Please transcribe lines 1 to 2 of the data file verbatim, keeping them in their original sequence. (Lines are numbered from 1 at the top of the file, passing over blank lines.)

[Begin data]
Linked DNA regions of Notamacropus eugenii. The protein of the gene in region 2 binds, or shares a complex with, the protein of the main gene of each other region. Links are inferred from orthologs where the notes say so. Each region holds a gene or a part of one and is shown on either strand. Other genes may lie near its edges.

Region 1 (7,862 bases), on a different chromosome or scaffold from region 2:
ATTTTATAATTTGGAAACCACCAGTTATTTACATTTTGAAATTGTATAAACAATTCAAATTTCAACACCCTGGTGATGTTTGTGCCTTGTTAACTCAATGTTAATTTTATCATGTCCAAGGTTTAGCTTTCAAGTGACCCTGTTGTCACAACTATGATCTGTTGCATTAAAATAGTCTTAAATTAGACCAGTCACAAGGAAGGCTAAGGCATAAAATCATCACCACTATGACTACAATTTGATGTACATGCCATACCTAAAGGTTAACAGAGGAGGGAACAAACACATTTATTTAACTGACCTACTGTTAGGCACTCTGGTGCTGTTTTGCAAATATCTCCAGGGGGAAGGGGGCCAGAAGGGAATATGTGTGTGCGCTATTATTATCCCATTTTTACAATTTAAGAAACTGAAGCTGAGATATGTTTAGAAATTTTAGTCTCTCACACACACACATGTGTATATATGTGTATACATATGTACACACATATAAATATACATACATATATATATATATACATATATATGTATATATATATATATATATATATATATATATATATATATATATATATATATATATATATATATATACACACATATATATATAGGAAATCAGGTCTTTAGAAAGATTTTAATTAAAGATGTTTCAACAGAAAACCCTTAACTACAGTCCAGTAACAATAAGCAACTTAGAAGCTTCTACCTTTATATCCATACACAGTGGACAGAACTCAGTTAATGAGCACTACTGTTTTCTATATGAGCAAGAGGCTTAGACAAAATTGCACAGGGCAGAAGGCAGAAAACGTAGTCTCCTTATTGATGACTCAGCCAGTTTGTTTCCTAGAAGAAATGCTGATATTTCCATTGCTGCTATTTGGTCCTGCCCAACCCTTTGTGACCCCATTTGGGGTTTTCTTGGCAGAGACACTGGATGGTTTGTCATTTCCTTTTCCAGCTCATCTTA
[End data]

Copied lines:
Linked DNA regions of Notamacropus eugenii. The protein of the gene in region 2 binds, or shares a complex with, the protein of the main gene of each other region. Links are inferred from orthologs where the notes say so. Each region holds a gene or a part of one and is shown on either strand. Other genes may lie near its edges.

Region 1 (7,862 bases), on a different chromosome or scaffold from region 2: